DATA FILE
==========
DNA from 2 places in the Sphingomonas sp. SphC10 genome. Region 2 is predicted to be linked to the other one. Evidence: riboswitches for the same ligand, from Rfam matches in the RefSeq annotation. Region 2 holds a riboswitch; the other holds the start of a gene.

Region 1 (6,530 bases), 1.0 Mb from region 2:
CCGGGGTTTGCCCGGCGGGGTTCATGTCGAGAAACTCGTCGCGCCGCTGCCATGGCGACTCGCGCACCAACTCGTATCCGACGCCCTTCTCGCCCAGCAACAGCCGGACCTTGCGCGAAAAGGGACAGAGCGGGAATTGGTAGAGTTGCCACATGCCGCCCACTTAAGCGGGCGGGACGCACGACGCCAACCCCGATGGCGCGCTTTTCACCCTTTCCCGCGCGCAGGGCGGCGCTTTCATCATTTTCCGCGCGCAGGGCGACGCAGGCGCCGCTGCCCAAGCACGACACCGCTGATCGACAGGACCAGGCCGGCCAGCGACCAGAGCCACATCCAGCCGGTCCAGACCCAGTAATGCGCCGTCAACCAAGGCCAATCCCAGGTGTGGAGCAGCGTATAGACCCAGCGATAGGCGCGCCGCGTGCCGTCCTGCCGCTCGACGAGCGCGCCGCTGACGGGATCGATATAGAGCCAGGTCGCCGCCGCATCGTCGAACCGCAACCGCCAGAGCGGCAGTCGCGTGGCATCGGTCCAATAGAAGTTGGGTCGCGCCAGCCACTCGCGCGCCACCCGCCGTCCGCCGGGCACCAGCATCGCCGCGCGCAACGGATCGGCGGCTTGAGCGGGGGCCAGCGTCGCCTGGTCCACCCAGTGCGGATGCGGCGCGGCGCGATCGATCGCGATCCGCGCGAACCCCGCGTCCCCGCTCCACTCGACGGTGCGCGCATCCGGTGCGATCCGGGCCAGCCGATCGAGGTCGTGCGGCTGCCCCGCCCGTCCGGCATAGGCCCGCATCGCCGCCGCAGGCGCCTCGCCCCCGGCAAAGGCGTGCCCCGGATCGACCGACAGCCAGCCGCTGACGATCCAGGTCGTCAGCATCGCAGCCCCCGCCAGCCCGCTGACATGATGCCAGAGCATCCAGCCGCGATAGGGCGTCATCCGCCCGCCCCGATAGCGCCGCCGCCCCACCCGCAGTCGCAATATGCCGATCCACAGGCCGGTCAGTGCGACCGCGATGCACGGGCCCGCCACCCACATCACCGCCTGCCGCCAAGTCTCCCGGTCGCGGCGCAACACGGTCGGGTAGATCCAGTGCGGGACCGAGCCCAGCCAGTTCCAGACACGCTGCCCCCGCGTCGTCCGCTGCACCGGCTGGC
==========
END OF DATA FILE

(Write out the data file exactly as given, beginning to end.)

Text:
DNA from 2 places in the Sphingomonas sp. SphC10 genome. Region 2 is predicted to be linked to the other one. Evidence: riboswitches for the same ligand, from Rfam matches in the RefSeq annotation. Region 2 holds a riboswitch; the other holds the start of a gene.

Region 1 (6,530 bases), 1.0 Mb from region 2:
CCGGGGTTTGCCCGGCGGGGTTCATGTCGAGAAACTCGTCGCGCCGCTGCCATGGCGACTCGCGCACCAACTCGTATCCGACGCCCTTCTCGCCCAGCAACAGCCGGACCTTGCGCGAAAAGGGACAGAGCGGGAATTGGTAGAGTTGCCACATGCCGCCCACTTAAGCGGGCGGGACGCACGACGCCAACCCCGATGGCGCGCTTTTCACCCTTTCCCGCGCGCAGGGCGGCGCTTTCATCATTTTCCGCGCGCAGGGCGACGCAGGCGCCGCTGCCCAAGCACGACACCGCTGATCGACAGGACCAGGCCGGCCAGCGACCAGAGCCACATCCAGCCGGTCCAGACCCAGTAATGCGCCGTCAACCAAGGCCAATCCCAGGTGTGGAGCAGCGTATAGACCCAGCGATAGGCGCGCCGCGTGCCGTCCTGCCGCTCGACGAGCGCGCCGCTGACGGGATCGATATAGAGCCAGGTCGCCGCCGCATCGTCGAACCGCAACCGCCAGAGCGGCAGTCGCGTGGCATCGGTCCAATAGAAGTTGGGTCGCGCCAGCCACTCGCGCGCCACCCGCCGTCCGCCGGGCACCAGCATCGCCGCGCGCAACGGATCGGCGGCTTGAGCGGGGGCCAGCGTCGCCTGGTCCACCCAGTGCGGATGCGGCGCGGCGCGATCGATCGCGATCCGCGCGAACCCCGCGTCCCCGCTCCACTCGACGGTGCGCGCATCCGGTGCGATCCGGGCCAGCCGATCGAGGTCGTGCGGCTGCCCCGCCCGTCCGGCATAGGCCCGCATCGCCGCCGCAGGCGCCTCGCCCCCGGCAAAGGCGTGCCCCGGATCGACCGACAGCCAGCCGCTGACGATCCAGGTCGTCAGCATCGCAGCCCCCGCCAGCCCGCTGACATGATGCCAGAGCATCCAGCCGCGATAGGGCGTCATCCGCCCGCCCCGATAGCGCCGCCGCCCCACCCGCAGTCGCAATATGCCGATCCACAGGCCGGTCAGTGCGACCGCGATGCACGGGCCCGCCACCCACATCACCGCCTGCCGCCAAGTCTCCCGGTCGCGGCGCAACACGGTCGGGTAGATCCAGTGCGGGACCGAGCCCAGCCAGTTCCAGACACGCTGCCCCCGCGTCGTCCGCTGCACCGGCTGGC